Workshop on Random Matrices

Monday, July 4 – Wednesday, July 6, 2005

Universidad de Cantabria, Santander, Spain

Part of the 2005 Conference on Foundations of Computational Mathematics (FoCM)

Organized by: Ioana Dumitriu, Alan Edelman and N. Raj Rao



FoCM 2005 brings together mathematicians, numerical analysts, computer scientists and engineers all interested in a deeper understanding of mathematics and the computational process. This workshop focuses on the theory and applications of random matrices. It is unique in the sense that for perhaps the first time, the "users" and "producers" of random matrix theory from the entire breadth of science and engineering are being brought together.

Some of the applications focused on in this workshop include:

Some connections with other branches of science and mathematics explored in this workshop include:

Objective:

An immediate objective of this workshop is to build community among those actively involved in the field.

Our longer term objective is inspired by the fortuitious meeting of Montgomery and Dyson over tea at Princeton that led to the remarkable connection between the Riemann-Zeta hypothesis and random matrix theory. If the past is any indicator of the future, then it seems as though every time a new scientific or engineering community has “re-discovered” random matrices, then a whole new set of applications and possibilities seems to open up.

With the blessings of the Board of Directors of the FoCM Society, our hope is that placing this workshop within the FoCM conference can help forge another such connection.

We are delighted to have non-specialists attend the workshop and have hence requested the speakers to make the material accessible to a broader audience. Please feel free to drop an email to the workshop organizers and stop by for a chat; we are more than happy to share our enthusiasm for random matrices.

Group Photo of Participants

Schedule:

Monday, July 4, 2005:

[1:50-2.25]

Marc Potters (SEMI-PLENARY)

Financial applications of random matrix theory: Risk control and portfolio optimization

[2.30-3.25]

Philippe Biane

Free Probability and Random Matrices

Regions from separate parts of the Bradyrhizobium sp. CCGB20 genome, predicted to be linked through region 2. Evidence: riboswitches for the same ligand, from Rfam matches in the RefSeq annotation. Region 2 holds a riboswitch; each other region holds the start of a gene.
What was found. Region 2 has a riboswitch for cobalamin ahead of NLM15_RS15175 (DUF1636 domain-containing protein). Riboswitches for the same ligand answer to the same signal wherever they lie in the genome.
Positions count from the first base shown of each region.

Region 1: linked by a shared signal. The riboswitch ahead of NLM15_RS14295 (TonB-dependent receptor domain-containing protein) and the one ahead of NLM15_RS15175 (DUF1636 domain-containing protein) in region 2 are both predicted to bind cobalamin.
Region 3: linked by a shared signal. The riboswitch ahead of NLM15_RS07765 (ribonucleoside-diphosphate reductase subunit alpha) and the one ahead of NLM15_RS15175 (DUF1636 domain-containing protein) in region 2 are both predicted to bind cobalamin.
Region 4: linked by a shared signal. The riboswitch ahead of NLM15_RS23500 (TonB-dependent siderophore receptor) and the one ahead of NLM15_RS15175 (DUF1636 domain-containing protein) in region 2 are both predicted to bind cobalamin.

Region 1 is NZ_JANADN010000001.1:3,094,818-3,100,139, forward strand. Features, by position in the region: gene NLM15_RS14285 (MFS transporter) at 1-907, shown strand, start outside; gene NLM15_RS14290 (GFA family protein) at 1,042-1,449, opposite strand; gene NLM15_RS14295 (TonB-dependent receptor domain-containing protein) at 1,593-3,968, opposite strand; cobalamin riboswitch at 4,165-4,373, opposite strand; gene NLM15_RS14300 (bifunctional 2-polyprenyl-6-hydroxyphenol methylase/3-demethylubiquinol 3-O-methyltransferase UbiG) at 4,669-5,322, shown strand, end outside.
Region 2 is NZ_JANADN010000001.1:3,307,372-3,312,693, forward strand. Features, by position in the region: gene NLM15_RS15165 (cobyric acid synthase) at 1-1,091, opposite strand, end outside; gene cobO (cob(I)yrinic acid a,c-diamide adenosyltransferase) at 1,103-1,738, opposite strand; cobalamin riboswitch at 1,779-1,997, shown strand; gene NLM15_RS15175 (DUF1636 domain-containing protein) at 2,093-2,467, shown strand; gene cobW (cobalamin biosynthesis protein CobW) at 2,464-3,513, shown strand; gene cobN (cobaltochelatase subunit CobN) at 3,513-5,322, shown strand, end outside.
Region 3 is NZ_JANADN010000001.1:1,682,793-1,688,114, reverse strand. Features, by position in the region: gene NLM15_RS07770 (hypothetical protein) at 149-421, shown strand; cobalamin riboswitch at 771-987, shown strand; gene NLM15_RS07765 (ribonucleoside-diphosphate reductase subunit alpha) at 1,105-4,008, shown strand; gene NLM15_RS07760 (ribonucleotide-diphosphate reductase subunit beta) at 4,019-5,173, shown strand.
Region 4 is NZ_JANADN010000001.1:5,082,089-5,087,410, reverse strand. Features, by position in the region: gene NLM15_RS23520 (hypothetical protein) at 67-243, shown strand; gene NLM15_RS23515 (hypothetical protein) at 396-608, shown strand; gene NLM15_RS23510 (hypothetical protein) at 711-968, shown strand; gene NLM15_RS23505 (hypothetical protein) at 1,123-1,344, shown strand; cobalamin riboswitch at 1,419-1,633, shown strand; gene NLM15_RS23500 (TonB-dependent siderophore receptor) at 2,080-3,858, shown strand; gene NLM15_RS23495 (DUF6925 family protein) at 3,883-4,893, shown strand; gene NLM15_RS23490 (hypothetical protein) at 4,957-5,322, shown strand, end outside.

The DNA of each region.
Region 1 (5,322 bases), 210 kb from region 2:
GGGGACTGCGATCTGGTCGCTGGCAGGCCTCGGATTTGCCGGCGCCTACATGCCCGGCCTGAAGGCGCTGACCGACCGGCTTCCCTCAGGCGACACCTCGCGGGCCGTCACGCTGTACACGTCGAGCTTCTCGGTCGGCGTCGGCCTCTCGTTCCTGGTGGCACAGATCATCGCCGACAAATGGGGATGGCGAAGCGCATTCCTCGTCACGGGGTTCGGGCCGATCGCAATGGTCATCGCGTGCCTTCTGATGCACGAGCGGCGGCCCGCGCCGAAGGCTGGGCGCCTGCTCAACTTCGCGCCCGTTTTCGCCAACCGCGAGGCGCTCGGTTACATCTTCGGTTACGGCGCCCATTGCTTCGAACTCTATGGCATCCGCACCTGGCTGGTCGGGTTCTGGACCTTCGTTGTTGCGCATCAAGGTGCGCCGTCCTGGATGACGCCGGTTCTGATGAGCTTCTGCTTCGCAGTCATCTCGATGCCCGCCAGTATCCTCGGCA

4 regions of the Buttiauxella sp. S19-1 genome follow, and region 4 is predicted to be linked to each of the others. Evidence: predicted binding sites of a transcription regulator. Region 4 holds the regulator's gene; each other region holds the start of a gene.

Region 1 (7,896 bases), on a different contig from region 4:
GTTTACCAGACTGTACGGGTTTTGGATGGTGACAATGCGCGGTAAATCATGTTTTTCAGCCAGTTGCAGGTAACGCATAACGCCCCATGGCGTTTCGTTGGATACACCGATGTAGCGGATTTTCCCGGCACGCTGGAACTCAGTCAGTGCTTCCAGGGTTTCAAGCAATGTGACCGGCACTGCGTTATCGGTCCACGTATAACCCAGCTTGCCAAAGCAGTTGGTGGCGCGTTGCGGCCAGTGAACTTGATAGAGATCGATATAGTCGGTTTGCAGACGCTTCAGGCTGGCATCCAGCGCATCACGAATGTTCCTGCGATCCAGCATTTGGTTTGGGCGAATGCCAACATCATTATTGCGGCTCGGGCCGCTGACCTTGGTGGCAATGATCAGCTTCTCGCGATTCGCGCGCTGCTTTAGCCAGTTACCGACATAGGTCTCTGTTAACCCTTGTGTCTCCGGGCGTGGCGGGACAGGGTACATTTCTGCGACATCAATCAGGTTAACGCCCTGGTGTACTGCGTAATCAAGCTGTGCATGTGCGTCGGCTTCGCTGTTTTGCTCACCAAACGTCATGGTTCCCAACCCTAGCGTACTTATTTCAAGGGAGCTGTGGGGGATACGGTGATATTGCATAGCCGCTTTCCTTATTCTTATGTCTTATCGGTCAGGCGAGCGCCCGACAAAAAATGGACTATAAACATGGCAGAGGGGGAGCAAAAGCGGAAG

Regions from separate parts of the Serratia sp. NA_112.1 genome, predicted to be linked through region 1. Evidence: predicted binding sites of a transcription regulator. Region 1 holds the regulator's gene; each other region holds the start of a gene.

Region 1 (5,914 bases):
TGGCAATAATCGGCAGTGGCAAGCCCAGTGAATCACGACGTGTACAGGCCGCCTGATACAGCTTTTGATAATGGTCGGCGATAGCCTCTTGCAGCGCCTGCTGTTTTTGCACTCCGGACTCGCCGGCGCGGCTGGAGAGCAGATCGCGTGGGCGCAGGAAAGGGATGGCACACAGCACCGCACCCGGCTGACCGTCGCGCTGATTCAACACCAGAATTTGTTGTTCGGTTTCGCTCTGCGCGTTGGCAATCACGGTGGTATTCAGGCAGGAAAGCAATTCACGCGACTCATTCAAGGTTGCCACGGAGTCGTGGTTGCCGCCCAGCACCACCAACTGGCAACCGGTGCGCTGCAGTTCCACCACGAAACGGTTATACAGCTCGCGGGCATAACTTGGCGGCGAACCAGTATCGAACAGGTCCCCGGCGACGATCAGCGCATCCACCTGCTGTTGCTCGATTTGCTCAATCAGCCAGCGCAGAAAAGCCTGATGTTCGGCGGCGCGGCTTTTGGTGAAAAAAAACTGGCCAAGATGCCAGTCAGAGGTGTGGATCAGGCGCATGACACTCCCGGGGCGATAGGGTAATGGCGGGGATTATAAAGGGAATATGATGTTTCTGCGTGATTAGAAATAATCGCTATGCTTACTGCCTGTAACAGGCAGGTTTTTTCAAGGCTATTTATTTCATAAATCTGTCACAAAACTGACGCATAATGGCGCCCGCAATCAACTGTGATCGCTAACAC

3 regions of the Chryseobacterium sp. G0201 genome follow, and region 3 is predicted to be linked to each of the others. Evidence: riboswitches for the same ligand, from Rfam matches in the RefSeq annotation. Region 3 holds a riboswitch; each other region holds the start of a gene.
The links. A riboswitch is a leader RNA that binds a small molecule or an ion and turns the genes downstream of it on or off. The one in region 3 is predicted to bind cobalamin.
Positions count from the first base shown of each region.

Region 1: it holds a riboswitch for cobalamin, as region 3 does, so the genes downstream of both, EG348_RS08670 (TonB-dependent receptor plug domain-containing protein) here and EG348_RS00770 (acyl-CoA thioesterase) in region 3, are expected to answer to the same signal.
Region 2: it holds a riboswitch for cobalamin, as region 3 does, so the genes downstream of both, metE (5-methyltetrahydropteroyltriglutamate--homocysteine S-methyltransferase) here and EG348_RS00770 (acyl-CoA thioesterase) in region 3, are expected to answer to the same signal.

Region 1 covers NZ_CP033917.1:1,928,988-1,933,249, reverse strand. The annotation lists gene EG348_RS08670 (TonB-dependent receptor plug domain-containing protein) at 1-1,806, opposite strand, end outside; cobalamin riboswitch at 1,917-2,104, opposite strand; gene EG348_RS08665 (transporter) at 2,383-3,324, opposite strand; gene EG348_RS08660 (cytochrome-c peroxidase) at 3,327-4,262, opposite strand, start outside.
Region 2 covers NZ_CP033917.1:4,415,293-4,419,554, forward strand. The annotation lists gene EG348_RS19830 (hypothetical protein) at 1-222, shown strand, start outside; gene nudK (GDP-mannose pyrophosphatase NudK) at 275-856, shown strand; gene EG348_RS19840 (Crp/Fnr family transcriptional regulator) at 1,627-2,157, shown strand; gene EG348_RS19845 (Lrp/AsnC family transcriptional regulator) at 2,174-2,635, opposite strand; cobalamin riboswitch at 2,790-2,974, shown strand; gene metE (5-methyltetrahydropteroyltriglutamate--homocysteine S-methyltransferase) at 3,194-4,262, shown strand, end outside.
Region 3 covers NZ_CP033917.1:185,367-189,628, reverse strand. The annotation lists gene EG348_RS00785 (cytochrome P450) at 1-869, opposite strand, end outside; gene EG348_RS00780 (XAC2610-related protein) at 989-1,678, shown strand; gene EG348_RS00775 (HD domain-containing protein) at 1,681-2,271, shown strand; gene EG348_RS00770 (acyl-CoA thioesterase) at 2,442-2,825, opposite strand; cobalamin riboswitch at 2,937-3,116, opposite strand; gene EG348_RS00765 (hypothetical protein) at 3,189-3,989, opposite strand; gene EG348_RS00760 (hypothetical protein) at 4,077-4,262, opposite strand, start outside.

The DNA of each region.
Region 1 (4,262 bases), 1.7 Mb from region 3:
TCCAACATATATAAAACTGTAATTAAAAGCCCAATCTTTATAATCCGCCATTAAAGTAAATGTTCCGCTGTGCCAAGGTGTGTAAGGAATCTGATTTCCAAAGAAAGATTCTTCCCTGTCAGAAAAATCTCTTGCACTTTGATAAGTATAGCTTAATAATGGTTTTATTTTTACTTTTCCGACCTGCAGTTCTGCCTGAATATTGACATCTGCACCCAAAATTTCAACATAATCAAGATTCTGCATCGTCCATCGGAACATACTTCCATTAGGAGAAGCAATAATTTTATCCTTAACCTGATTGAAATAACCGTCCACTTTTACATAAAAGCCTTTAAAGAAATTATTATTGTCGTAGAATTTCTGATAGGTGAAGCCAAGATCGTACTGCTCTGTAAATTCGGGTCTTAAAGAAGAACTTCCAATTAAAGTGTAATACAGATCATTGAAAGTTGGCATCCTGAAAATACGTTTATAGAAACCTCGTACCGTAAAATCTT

[3.25-4.00]

TEA BREAK


[4.00-4.45]

Lior Wolf

Feature selection via random matrix theory

[4.50-5.35]

Toshiyuki Tanaka

Statistical-mechanical analysis on the eigenvalue distribution of random matrices

[5.40-6.00]

Oleksiy Khorunzhiy

Asymptotic estimates for the moments of random matrices

[6.05-6.25]

Alan Edelman

Advances in Stochastic Eigen-Analysis



Tuesday, July 5, 2005:

[1:50-2.25]

David Hoyle

Learning eigenvectors and eigenvalues from limited high-dimensional data

[2.30-3.25]

Iain Johnstone (SEMI-PLENARY)

Large covariance matrices: sparsity and estimation of principal eigenvectors

[3.25-4.00]

TEA BREAK


[4.00-4.45]

Florent Benaych-Georges

The asymptotics of rectangular random matrices: A general approach

[4.50-5.35]

Jack Silverstein

Topics on the eigenvalues of large dimensional sample covariance matrices

[5.40-6.00]

Plamen Koev

The efficient computation of multivariate statistics through the hypergeometric function of a matrix argument

[6.05-6.25]

N. Raj Rao

The polynomial method: From theory to the 'random matrix calculator'



Wednesday, July 6, 2005:

[1:50-2.25]

Ralf Mueller

Design of iterative multiuser decoders by means of random matrix theory

[2.30-3.25]

Boris Khoruzhenko

Moments of spectral determinants of complex random matrices

[3.25-4.00]

TEA BREAK


[4.00-4.45]

Arno Kuijlaars (SEMI-PLENARY)

Universality for eigenvalue spacings of random matrices

[4.50-5.35]

Mireille Capitaine

Strong asymptotic freeness for Wigner and Wishart matrices

[5.40-6.00]

Jamal Najim

Deterministic equivalents for certain functionals of large random matrices

[6.05-6.25]

Ioana Dumitriu

A beta future for the classical ensembles of random matrices







Last modified 07/13/05